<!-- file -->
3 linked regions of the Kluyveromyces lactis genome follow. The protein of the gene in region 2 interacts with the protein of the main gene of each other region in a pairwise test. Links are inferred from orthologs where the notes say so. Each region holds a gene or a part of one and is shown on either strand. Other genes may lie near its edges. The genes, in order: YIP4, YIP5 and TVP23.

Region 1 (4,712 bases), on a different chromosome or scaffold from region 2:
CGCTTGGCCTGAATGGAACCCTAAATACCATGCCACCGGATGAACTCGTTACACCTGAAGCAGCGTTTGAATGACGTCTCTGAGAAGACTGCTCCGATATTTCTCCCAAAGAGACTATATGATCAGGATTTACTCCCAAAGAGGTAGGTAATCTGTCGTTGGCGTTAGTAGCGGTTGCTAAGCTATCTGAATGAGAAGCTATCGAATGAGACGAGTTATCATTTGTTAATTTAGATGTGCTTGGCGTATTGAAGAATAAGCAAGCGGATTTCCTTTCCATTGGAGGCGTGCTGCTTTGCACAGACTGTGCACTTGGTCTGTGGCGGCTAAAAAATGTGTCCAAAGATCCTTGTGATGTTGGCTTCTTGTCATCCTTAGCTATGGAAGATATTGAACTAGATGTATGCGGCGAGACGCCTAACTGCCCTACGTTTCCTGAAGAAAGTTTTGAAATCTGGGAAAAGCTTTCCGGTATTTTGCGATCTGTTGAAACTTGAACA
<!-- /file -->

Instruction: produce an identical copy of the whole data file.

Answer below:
3 linked regions of the Kluyveromyces lactis genome follow. The protein of the gene in region 2 interacts with the protein of the main gene of each other region in a pairwise test. Links are inferred from orthologs where the notes say so. Each region holds a gene or a part of one and is shown on either strand. Other genes may lie near its edges. The genes, in order: YIP4, YIP5 and TVP23.

Region 1 (4,712 bases), on a different chromosome or scaffold from region 2:
CGCTTGGCCTGAATGGAACCCTAAATACCATGCCACCGGATGAACTCGTTACACCTGAAGCAGCGTTTGAATGACGTCTCTGAGAAGACTGCTCCGATATTTCTCCCAAAGAGACTATATGATCAGGATTTACTCCCAAAGAGGTAGGTAATCTGTCGTTGGCGTTAGTAGCGGTTGCTAAGCTATCTGAATGAGAAGCTATCGAATGAGACGAGTTATCATTTGTTAATTTAGATGTGCTTGGCGTATTGAAGAATAAGCAAGCGGATTTCCTTTCCATTGGAGGCGTGCTGCTTTGCACAGACTGTGCACTTGGTCTGTGGCGGCTAAAAAATGTGTCCAAAGATCCTTGTGATGTTGGCTTCTTGTCATCCTTAGCTATGGAAGATATTGAACTAGATGTATGCGGCGAGACGCCTAACTGCCCTACGTTTCCTGAAGAAAGTTTTGAAATCTGGGAAAAGCTTTCCGGTATTTTGCGATCTGTTGAAACTTGAACA